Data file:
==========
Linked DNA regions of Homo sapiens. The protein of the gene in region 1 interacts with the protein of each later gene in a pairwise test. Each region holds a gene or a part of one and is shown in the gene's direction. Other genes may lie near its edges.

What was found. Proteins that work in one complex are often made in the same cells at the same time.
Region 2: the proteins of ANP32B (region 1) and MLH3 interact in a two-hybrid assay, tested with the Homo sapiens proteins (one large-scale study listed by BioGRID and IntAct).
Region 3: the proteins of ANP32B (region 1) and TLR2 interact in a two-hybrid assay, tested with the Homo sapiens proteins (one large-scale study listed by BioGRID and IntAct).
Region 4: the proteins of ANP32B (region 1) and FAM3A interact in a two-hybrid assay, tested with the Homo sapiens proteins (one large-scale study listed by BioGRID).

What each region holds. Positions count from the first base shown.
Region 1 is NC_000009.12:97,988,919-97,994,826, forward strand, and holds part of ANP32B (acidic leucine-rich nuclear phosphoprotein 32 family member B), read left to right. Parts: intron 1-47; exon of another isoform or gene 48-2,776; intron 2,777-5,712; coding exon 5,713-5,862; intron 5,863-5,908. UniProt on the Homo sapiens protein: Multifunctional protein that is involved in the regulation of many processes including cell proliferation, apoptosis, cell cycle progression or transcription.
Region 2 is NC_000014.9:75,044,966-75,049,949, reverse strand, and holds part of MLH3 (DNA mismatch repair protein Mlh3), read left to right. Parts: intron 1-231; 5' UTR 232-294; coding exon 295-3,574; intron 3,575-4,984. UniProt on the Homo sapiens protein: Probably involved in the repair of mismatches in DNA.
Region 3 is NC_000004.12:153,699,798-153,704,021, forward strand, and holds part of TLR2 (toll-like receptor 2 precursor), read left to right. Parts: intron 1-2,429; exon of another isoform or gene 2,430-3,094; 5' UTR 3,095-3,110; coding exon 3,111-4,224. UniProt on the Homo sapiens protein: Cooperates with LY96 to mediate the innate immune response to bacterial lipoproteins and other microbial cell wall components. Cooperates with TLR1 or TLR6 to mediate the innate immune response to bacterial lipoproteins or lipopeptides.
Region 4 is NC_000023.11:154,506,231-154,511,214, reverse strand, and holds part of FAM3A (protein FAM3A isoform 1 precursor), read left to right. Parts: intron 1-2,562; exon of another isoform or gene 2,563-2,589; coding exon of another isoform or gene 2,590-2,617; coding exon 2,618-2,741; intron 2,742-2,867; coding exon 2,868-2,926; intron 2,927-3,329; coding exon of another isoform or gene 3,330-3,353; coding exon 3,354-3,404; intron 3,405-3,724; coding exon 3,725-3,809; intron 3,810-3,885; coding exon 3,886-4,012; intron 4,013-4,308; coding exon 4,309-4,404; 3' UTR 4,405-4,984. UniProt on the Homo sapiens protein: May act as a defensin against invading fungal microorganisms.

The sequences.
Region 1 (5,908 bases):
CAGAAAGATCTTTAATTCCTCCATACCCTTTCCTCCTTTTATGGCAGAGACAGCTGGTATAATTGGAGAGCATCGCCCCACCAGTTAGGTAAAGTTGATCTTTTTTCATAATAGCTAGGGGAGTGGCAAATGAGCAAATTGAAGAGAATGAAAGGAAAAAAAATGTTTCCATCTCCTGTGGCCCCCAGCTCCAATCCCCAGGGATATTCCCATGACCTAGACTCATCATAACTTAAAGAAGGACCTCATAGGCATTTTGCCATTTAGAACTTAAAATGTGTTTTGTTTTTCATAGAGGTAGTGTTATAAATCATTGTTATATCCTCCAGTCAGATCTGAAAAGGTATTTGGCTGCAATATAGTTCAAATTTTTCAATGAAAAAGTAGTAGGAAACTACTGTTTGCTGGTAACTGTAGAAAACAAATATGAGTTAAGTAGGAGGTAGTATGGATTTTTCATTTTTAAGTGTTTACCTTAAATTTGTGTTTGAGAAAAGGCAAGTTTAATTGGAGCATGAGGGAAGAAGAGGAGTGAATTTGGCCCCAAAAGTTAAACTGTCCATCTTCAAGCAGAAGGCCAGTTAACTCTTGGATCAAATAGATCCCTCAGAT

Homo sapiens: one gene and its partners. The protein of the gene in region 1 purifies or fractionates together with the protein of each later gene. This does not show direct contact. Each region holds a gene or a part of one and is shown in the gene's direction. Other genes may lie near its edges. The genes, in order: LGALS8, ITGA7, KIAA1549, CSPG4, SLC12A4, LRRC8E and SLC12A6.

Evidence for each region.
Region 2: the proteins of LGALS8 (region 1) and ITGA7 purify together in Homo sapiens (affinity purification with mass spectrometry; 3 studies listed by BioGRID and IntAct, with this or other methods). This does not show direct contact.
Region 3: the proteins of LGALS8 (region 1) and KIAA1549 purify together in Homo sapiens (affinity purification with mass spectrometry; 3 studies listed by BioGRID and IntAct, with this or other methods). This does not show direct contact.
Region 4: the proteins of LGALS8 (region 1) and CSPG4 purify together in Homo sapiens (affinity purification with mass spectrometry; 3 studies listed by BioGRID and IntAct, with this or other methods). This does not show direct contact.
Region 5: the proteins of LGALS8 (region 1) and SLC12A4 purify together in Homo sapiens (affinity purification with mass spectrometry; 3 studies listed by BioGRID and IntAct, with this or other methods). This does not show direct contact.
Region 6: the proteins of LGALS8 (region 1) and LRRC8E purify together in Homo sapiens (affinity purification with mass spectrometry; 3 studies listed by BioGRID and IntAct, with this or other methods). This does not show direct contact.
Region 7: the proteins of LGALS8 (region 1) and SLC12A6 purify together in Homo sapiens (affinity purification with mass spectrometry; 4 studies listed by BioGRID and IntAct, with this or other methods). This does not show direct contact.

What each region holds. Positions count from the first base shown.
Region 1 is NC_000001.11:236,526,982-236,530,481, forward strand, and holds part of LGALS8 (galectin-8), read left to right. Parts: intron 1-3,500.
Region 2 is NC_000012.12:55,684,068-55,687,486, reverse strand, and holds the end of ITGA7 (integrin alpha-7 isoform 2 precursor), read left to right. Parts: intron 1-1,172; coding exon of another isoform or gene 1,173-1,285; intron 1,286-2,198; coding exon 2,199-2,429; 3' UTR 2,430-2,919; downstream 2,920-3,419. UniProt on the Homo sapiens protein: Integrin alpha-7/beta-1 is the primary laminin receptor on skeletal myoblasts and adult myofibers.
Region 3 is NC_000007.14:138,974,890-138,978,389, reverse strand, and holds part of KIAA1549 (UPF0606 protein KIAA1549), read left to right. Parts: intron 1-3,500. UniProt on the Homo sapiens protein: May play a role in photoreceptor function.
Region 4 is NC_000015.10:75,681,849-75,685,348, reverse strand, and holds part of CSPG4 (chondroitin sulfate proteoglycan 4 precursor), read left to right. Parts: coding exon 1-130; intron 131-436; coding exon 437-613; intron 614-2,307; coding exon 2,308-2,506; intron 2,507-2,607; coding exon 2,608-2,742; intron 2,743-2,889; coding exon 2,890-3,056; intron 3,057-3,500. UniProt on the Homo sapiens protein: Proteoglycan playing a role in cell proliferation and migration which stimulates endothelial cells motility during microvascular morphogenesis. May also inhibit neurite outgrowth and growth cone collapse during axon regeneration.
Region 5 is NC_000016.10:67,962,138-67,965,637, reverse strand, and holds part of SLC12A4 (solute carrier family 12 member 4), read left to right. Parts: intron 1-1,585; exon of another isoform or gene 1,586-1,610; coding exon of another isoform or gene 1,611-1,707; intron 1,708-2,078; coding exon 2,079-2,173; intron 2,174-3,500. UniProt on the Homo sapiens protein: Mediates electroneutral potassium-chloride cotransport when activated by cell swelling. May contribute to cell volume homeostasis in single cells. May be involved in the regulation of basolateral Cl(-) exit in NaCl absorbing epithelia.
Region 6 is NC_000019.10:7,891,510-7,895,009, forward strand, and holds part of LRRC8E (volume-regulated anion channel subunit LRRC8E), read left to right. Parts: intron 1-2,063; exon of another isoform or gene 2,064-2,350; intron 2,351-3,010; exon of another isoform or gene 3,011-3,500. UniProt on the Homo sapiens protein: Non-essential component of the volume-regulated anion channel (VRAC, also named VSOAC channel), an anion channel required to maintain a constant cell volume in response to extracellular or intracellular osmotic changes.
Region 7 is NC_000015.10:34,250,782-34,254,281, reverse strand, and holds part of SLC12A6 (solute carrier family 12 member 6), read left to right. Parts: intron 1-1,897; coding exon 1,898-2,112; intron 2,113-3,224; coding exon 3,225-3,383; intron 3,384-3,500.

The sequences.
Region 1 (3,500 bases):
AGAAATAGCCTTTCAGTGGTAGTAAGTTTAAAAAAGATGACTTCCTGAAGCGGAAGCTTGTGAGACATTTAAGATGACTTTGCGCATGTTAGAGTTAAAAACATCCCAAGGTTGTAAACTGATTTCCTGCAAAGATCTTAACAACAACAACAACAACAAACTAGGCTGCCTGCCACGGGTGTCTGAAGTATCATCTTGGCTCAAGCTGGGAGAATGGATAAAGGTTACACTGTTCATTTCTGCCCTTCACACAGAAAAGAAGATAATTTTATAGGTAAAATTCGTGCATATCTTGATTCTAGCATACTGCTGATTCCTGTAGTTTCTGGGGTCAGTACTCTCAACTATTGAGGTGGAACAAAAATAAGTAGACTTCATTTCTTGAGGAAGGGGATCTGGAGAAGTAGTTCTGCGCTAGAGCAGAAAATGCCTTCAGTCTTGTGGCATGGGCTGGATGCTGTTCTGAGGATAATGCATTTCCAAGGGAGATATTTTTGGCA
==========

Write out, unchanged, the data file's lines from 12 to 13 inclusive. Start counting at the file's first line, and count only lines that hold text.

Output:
Region 1 (5,908 bases):
CAGAAAGATCTTTAATTCCTCCATACCCTTTCCTCCTTTTATGGCAGAGACAGCTGGTATAATTGGAGAGCATCGCCCCACCAGTTAGGTAAAGTTGATCTTTTTTCATAATAGCTAGGGGAGTGGCAAATGAGCAAATTGAAGAGAATGAAAGGAAAAAAAATGTTTCCATCTCCTGTGGCCCCCAGCTCCAATCCCCAGGGATATTCCCATGACCTAGACTCATCATAACTTAAAGAAGGACCTCATAGGCATTTTGCCATTTAGAACTTAAAATGTGTTTTGTTTTTCATAGAGGTAGTGTTATAAATCATTGTTATATCCTCCAGTCAGATCTGAAAAGGTATTTGGCTGCAATATAGTTCAAATTTTTCAATGAAAAAGTAGTAGGAAACTACTGTTTGCTGGTAACTGTAGAAAACAAATATGAGTTAAGTAGGAGGTAGTATGGATTTTTCATTTTTAAGTGTTTACCTTAAATTTGTGTTTGAGAAAAGGCAAGTTTAATTGGAGCATGAGGGAAGAAGAGGAGTGAATTTGGCCCCAAAAGTTAAACTGTCCATCTTCAAGCAGAAGGCCAGTTAACTCTTGGATCAAATAGATCCCTCAGAT